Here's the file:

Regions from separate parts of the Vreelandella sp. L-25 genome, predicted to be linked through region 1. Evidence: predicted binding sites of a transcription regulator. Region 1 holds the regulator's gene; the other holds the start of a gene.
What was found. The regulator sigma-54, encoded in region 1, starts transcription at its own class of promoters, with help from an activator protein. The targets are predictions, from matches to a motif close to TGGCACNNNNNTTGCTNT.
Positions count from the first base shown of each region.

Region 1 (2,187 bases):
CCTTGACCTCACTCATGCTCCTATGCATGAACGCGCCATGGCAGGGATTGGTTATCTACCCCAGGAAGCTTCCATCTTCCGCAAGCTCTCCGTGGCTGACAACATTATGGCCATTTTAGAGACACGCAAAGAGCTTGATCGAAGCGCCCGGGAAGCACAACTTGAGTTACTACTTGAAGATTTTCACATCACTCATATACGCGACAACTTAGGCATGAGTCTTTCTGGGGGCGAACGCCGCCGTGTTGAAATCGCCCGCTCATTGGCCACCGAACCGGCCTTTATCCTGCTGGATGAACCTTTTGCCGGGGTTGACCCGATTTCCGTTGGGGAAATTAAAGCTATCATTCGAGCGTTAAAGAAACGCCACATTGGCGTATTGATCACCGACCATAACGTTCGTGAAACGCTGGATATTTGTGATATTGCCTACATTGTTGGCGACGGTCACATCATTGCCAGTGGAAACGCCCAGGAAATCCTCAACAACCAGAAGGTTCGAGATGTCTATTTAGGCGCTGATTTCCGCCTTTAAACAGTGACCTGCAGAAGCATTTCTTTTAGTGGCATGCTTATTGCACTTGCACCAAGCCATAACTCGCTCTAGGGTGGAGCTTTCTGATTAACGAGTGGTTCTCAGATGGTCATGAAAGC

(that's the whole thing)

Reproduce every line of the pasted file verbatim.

Regions from separate parts of the Vreelandella sp. L-25 genome, predicted to be linked through region 1. Evidence: predicted binding sites of a transcription regulator. Region 1 holds the regulator's gene; the other holds the start of a gene.
What was found. The regulator sigma-54, encoded in region 1, starts transcription at its own class of promoters, with help from an activator protein. The targets are predictions, from matches to a motif close to TGGCACNNNNNTTGCTNT.
Positions count from the first base shown of each region.

Region 1 (2,187 bases):
CCTTGACCTCACTCATGCTCCTATGCATGAACGCGCCATGGCAGGGATTGGTTATCTACCCCAGGAAGCTTCCATCTTCCGCAAGCTCTCCGTGGCTGACAACATTATGGCCATTTTAGAGACACGCAAAGAGCTTGATCGAAGCGCCCGGGAAGCACAACTTGAGTTACTACTTGAAGATTTTCACATCACTCATATACGCGACAACTTAGGCATGAGTCTTTCTGGGGGCGAACGCCGCCGTGTTGAAATCGCCCGCTCATTGGCCACCGAACCGGCCTTTATCCTGCTGGATGAACCTTTTGCCGGGGTTGACCCGATTTCCGTTGGGGAAATTAAAGCTATCATTCGAGCGTTAAAGAAACGCCACATTGGCGTATTGATCACCGACCATAACGTTCGTGAAACGCTGGATATTTGTGATATTGCCTACATTGTTGGCGACGGTCACATCATTGCCAGTGGAAACGCCCAGGAAATCCTCAACAACCAGAAGGTTCGAGATGTCTATTTAGGCGCTGATTTCCGCCTTTAAACAGTGACCTGCAGAAGCATTTCTTTTAGTGGCATGCTTATTGCACTTGCACCAAGCCATAACTCGCTCTAGGGTGGAGCTTTCTGATTAACGAGTGGTTCTCAGATGGTCATGAAAGC